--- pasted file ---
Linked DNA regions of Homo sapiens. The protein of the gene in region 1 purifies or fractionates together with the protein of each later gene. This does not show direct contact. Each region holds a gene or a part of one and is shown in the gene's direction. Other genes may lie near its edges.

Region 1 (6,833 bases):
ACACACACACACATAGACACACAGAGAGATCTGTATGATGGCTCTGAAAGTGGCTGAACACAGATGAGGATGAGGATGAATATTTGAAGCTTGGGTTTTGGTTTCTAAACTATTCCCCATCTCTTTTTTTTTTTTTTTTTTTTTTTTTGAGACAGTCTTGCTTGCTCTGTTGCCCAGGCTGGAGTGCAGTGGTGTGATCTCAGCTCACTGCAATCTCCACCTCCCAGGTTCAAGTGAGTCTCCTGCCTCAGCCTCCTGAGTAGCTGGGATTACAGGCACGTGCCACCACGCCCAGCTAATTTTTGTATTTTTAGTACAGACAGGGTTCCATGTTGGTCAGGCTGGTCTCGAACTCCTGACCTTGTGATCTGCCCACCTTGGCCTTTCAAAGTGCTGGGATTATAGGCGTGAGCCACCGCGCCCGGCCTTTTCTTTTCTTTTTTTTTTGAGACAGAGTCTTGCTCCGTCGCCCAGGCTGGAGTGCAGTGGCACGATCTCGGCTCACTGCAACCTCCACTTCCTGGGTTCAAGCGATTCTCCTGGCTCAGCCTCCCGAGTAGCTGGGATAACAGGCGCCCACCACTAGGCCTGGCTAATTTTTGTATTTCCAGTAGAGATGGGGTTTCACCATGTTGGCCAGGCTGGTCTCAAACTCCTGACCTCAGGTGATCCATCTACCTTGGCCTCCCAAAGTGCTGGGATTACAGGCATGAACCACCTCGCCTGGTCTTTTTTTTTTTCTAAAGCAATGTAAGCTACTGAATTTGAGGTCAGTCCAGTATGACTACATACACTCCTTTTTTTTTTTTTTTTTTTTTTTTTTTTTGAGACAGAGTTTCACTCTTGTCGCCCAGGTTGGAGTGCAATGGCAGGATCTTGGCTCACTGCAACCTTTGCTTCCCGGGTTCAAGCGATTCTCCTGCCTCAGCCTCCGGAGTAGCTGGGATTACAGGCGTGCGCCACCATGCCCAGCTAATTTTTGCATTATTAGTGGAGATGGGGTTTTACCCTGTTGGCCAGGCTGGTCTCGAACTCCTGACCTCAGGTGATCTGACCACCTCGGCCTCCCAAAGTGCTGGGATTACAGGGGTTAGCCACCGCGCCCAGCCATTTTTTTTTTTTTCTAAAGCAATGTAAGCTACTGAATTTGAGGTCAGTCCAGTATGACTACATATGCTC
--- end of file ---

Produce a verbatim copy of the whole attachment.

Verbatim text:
Linked DNA regions of Homo sapiens. The protein of the gene in region 1 purifies or fractionates together with the protein of each later gene. This does not show direct contact. Each region holds a gene or a part of one and is shown in the gene's direction. Other genes may lie near its edges.

Region 1 (6,833 bases):
ACACACACACACATAGACACACAGAGAGATCTGTATGATGGCTCTGAAAGTGGCTGAACACAGATGAGGATGAGGATGAATATTTGAAGCTTGGGTTTTGGTTTCTAAACTATTCCCCATCTCTTTTTTTTTTTTTTTTTTTTTTTTTGAGACAGTCTTGCTTGCTCTGTTGCCCAGGCTGGAGTGCAGTGGTGTGATCTCAGCTCACTGCAATCTCCACCTCCCAGGTTCAAGTGAGTCTCCTGCCTCAGCCTCCTGAGTAGCTGGGATTACAGGCACGTGCCACCACGCCCAGCTAATTTTTGTATTTTTAGTACAGACAGGGTTCCATGTTGGTCAGGCTGGTCTCGAACTCCTGACCTTGTGATCTGCCCACCTTGGCCTTTCAAAGTGCTGGGATTATAGGCGTGAGCCACCGCGCCCGGCCTTTTCTTTTCTTTTTTTTTTGAGACAGAGTCTTGCTCCGTCGCCCAGGCTGGAGTGCAGTGGCACGATCTCGGCTCACTGCAACCTCCACTTCCTGGGTTCAAGCGATTCTCCTGGCTCAGCCTCCCGAGTAGCTGGGATAACAGGCGCCCACCACTAGGCCTGGCTAATTTTTGTATTTCCAGTAGAGATGGGGTTTCACCATGTTGGCCAGGCTGGTCTCAAACTCCTGACCTCAGGTGATCCATCTACCTTGGCCTCCCAAAGTGCTGGGATTACAGGCATGAACCACCTCGCCTGGTCTTTTTTTTTTTCTAAAGCAATGTAAGCTACTGAATTTGAGGTCAGTCCAGTATGACTACATACACTCCTTTTTTTTTTTTTTTTTTTTTTTTTTTTTGAGACAGAGTTTCACTCTTGTCGCCCAGGTTGGAGTGCAATGGCAGGATCTTGGCTCACTGCAACCTTTGCTTCCCGGGTTCAAGCGATTCTCCTGCCTCAGCCTCCGGAGTAGCTGGGATTACAGGCGTGCGCCACCATGCCCAGCTAATTTTTGCATTATTAGTGGAGATGGGGTTTTACCCTGTTGGCCAGGCTGGTCTCGAACTCCTGACCTCAGGTGATCTGACCACCTCGGCCTCCCAAAGTGCTGGGATTACAGGGGTTAGCCACCGCGCCCAGCCATTTTTTTTTTTTTCTAAAGCAATGTAAGCTACTGAATTTGAGGTCAGTCCAGTATGACTACATATGCTC